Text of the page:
Book Review: New in Nonfiction
The scary tale of Elsewhere Man, the American professional with no authentic, core self
Reviewed by Tim Warden, Fri., Feb. 6, 2009
Elsewhere, U.S.A.: How We Got From the Company Man, Family Dinners, and the Affluent Society to the Home Office, BlackBerry Moms, and Economic Anxietyby Dalton Conley
Pantheon, 240 pp., $24
Make no mistake: Elsewhere, U.S.A., is a frightening place, but for someone who enjoys a good dystopia, it's one worth visiting.
The main character in this nonfiction tale of how we live now is one Mr. 2009. Mr. 2009 still uses Mr. 1950s as a reference point, and while this may have been his first mistake, it will not be his last. Because, while the people described in books such as Sloan Wilson's The Man in the Gray Flannel Suit (1955) or David Riesman's The Lonely Crowd (1950) may have been struggling against a tide of conformity that would have them trade their individuality to become faceless drones who perform bland tasks that provide no sense of purpose, this Mr. 2009, this Elsewhere Man, is so fragmented by competing demands for his attention that he has no way of connecting to any authentic, core self.
By entering the class of strivers Conley calls the "America professional," Mr. 2009 ceases to be an individual, becoming instead an intravidual. This intravidual is a sort of Antichrist for Zen Buddhism (the Antibuddha?). Instead of being completely aware of his inner being and therefore able to act in the world with presence and intention, he is entirely distracted. Conley describes "a hyperactive people constantly shuttling between where we think we have to be ... and where we think we should be." The thing that distinguishes intraviduals – with their ever-climbing salaries, their ubiquitous BlackBerrys, and their increasing job insecurity – from mere on-the-go types is their wholesale rejection of leisure time as a reward for work. Like a rotund physique or lily-white flesh, the experience of leisure time, once the hallmark of the rich, is now exclusively the purview of the poor. In this dystopia, intraviduals convince themselves that all-consuming work is an end unto itself, but take a look at Conley's description of his wife's situation: "Natalie loves her work, but she constantly feels overwhelmed by it, as if her very work were an abusive, oppressive boss screaming at her." Sounds like love at first sight, no?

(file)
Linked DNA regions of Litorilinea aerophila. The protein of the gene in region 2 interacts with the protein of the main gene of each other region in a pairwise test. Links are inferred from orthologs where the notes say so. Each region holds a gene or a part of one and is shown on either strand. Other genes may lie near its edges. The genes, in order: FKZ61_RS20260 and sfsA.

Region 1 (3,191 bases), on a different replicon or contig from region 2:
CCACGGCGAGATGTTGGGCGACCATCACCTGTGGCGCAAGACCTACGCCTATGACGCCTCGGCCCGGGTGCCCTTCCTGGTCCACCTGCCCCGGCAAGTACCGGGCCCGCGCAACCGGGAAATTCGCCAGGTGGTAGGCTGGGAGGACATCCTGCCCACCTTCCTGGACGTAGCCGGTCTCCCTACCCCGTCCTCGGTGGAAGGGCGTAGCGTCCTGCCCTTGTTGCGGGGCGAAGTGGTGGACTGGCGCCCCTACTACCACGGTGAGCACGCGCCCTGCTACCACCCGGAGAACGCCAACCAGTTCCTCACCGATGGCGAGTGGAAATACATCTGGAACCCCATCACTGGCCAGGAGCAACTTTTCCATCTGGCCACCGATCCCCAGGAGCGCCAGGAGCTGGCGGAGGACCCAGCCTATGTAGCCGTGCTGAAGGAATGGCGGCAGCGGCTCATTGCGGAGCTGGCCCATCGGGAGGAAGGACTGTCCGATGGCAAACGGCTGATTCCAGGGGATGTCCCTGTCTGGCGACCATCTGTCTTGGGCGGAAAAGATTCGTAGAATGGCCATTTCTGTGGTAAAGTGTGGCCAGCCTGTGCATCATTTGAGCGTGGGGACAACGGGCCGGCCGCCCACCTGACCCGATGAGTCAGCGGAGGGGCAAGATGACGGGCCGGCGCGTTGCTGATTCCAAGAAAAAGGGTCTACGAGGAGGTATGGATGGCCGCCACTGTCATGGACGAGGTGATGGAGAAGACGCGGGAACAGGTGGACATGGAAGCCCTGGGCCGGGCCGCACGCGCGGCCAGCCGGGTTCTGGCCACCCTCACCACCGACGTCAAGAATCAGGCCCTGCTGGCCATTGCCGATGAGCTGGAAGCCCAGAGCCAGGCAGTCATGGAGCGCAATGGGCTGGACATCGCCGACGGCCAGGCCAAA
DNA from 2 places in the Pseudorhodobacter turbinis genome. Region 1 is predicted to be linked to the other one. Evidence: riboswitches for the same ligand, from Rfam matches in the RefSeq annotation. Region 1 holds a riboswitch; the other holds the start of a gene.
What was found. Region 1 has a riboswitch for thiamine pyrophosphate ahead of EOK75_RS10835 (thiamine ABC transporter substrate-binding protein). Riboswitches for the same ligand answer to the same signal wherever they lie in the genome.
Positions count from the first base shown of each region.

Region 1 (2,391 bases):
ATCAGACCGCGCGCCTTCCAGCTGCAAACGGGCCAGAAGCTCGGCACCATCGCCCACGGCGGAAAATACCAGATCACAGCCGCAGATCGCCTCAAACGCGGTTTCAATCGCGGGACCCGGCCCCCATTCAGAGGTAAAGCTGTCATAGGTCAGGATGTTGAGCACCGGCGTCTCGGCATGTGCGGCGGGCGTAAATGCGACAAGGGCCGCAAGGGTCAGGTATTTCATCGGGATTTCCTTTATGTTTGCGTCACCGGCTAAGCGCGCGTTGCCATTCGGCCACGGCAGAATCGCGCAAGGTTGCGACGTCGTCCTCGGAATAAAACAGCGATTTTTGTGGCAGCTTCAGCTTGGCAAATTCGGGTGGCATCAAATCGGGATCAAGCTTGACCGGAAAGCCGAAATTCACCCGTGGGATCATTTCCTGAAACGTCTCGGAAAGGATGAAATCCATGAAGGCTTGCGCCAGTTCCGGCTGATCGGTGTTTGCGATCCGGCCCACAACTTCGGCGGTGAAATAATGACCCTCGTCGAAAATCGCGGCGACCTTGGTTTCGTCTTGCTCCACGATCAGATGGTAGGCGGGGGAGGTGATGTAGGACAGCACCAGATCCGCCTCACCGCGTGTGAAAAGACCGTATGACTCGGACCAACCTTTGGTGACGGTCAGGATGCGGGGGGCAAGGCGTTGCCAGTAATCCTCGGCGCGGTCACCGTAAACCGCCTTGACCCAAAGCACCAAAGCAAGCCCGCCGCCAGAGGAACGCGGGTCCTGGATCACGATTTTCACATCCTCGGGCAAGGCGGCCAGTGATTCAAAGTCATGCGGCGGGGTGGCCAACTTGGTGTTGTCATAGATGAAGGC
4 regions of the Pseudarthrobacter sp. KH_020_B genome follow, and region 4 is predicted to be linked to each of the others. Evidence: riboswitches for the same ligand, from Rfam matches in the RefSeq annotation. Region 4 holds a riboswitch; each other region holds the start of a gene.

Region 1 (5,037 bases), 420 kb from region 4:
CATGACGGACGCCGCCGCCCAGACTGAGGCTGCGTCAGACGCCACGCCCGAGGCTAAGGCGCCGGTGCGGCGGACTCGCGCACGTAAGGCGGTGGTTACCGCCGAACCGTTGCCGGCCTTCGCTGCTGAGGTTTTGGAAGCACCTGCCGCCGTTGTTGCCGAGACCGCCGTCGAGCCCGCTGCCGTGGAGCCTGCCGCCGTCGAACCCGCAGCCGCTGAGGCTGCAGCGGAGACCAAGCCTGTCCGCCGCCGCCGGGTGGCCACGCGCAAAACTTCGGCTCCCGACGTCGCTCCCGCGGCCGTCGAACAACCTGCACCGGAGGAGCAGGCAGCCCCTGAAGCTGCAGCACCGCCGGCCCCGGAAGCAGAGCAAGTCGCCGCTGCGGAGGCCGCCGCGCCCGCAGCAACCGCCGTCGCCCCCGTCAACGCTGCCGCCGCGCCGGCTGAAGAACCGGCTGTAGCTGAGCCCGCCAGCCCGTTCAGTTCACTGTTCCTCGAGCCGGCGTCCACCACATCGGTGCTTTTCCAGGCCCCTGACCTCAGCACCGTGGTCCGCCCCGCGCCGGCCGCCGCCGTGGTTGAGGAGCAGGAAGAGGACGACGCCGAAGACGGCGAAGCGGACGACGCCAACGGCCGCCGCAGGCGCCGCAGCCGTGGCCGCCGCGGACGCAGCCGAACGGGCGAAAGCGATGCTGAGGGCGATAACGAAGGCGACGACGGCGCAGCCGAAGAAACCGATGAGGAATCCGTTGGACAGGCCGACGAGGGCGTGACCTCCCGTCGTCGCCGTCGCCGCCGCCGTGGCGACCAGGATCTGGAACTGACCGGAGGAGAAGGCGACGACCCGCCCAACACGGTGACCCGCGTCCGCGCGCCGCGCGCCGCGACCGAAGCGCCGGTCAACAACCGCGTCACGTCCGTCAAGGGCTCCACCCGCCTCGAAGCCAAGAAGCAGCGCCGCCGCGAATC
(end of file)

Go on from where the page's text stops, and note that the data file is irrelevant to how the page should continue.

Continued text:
In his final analysis, Conley appears to bolster his thesis that a fragmented, contradictory self is the new normal by contradicting the tone of discontentment that permeates most of the book. Though Conley appears to have intentionally written a mournful lament that never fails to count the cost of entering the Elsewhere society, in his final analysis his recommendation is actually "If you can't beat 'em, join 'em." Believing "you can never go home again" or "hold yourself to a mythologized standard of the past," Conley advises to "blend and bend ... between the domains of life."